On September 13, the Federal Reserve initiated its third round of quantitative easing, better known as QE3, and in doing so changed the entire landscape of the Mortgage REIT sector for what many investors would hope to be only a short while. As part of the Fed's efforts to get the economy back on track, it has established a program to buy $40 billion of mortgage-backed securities and $45 billion in treasuries each month.
This program itself was designed to serve two purposes, an easing of various mortgage lending requirements for homeowners and to support a rebound in the housing market. As a result of the $40 billion per month spending spree many of the Mortgage REITs are taking a defensive stance by making some very desperate moves. In this article I wanted to examine some of the recent developments in the sector and one particular transaction involving one of the most-well known Mortgage REITs, Annaly Capital (NLY).
From a fundamental standpoint, any company that currently carries $1.94 in revenue per share and $5.62 in cash per share would be considered a pretty good investment and tend to yield pretty substantially. In the case of Annaly Capital, which currently yields 14.20% ($2.00), investors need to thoroughly read between the numbers since the stock is down 18.82% since September 13, and take a good look at the company's reasoning behind its current bid for Crexus Investment (CXS).
A Desperate Move to Diversify
On Monday November 12, Annaly Capital announced its plans for a reported "$839 million bid to acquire the 87.60% of Crexus Investment shares that it doesn't already own. Annaly Capital is bidding $12.50/share in cash, which would represent a 12.60% premium to the $11.10/share that Crexus shares had closed at on Friday". In my opinion the company's move to diversify out of Agency-based RMBS indicates the Fed may actually stay in the marketplace a bit longer than analysts had originally estimated.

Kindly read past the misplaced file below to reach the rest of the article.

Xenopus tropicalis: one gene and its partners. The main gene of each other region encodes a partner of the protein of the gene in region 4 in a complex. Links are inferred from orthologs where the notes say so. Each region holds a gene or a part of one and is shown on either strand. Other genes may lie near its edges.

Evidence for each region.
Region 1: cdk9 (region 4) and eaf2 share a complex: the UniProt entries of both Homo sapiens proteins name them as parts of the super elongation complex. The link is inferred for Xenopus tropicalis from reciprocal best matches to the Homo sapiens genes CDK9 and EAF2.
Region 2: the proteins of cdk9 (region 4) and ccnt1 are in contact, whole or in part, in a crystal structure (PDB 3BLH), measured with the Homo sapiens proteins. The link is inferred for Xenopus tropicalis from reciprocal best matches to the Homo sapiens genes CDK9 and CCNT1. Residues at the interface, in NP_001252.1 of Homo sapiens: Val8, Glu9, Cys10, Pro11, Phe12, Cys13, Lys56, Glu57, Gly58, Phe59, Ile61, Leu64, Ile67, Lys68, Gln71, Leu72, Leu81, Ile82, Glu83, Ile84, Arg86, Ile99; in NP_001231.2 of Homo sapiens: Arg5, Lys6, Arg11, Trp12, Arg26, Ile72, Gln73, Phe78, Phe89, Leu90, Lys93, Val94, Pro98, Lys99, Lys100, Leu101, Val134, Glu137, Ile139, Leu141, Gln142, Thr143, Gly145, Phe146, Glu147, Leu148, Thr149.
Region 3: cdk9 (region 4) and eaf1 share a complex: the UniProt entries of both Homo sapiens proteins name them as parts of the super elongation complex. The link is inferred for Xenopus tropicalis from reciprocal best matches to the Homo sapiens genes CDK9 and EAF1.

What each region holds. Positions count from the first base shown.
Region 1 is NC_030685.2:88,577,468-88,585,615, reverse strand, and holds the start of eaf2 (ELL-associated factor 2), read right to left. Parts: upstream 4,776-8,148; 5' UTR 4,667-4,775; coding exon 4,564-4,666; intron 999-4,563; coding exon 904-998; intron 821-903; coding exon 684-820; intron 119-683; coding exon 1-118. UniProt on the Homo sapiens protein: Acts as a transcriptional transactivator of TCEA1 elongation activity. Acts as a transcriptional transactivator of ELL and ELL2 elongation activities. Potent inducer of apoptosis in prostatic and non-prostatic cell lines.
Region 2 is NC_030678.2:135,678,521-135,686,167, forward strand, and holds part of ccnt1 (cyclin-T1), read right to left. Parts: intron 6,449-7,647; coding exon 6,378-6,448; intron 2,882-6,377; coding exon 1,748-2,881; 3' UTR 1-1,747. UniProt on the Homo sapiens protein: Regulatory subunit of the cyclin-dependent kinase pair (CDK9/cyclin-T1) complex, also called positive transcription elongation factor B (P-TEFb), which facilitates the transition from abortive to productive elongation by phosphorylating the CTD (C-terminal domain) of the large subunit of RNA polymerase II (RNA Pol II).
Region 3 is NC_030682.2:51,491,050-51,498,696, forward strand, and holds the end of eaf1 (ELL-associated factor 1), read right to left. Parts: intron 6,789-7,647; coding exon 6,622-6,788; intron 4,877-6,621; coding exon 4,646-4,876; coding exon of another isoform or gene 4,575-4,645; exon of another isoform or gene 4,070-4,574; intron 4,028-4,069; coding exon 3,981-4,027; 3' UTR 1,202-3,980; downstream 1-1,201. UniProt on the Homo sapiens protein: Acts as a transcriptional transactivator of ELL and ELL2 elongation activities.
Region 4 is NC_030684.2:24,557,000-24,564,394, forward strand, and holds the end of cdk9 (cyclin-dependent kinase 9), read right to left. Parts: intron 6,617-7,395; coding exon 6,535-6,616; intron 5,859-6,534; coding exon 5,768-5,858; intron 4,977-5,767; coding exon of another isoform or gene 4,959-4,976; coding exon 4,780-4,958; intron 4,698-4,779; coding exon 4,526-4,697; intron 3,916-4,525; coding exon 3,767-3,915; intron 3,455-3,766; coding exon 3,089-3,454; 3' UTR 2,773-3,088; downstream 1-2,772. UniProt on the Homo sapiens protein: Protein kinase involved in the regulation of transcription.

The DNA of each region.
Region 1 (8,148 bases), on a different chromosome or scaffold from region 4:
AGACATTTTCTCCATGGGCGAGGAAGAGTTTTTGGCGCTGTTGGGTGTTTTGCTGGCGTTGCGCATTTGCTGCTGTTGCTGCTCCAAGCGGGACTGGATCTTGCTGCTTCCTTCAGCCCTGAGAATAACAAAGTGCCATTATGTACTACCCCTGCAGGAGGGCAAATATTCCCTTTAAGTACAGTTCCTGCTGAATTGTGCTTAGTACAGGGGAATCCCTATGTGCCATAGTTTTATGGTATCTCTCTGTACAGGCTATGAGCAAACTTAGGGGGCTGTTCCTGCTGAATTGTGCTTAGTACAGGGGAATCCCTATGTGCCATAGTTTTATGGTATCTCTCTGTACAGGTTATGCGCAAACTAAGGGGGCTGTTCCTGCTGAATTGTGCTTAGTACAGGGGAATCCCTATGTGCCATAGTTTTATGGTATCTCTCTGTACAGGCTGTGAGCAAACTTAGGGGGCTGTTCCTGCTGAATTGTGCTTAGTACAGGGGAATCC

As most investors know Crexus deals largely in commercial-grade paper and given the fact Fed Chairman Ben Bernanke wasn't too keen on the labor markets progress since the start of QE3, this may in fact be a small victory for shareholders of NLY. The downside however could essentially affect the yield of NLY, which currently stands at $14.20% ($2.00). As treasuries continue to trade at or near all-time lows an exuberant amount of pressure is placed on the yield curve, and as the pressure slowly mounts, the yield of not only Annaly Capital but fellow RMBS names such as American Capital Agency (AGNC) and CYS Investments (CYS) could suffer quite substantially.
The Most Important Concern of the Sector
One of the most important sector-based concerns deals with the concept of prepayments. When the number of prepayments increases it causes somewhat of a domino effect since spreads, profits, and revenue all begin to shrink significantly. Given the fact prepayments have been demonstrating a sharp increase during the third quarter; many investors are calling for the possibility of a sharp decline in spreads, profits and the precious high-yields many of these securities currently possess. Investors should note that since 2011, Annaly Capital, American Capital, Chimera Investment (CIM) and CYS have all reduced their respected dividends multiple times.
According to Zvi Bar who recently wrote an article on the Mortgage REIT sector, "mortgage prepayment rates have hit their highest levels since before the subprime crash during the third-quarter, which was clearly fueled by homeowners continuing to refinance with borrowing costs hovering around historic lows." If all-time highs continue to be shattered and a continuous pattern is formed, the longevity and attractiveness of this sector could be short lived.
Potential investors looking to establish a position in the REIT sector should consider a company's fundamentals as well as a company's yield and dividend behavior before deciding where and how to establish a long-term position. I think if Crexus was 3-4 times its current market value the deal could be justified as a positive variable moving forward. I'd personally continue to avoid a position in the sector until the Fed stops buying up $40 billion/month in mortgage backed securities, because at some point many of the remaining Mortgage REITs could run out of cash trying to keep up. The Fed's size and strength should be enough to deter investors at this point, and if it's not investors should begin to examine some of recent dividend behavior over the last two years in many of the stocks within the sector.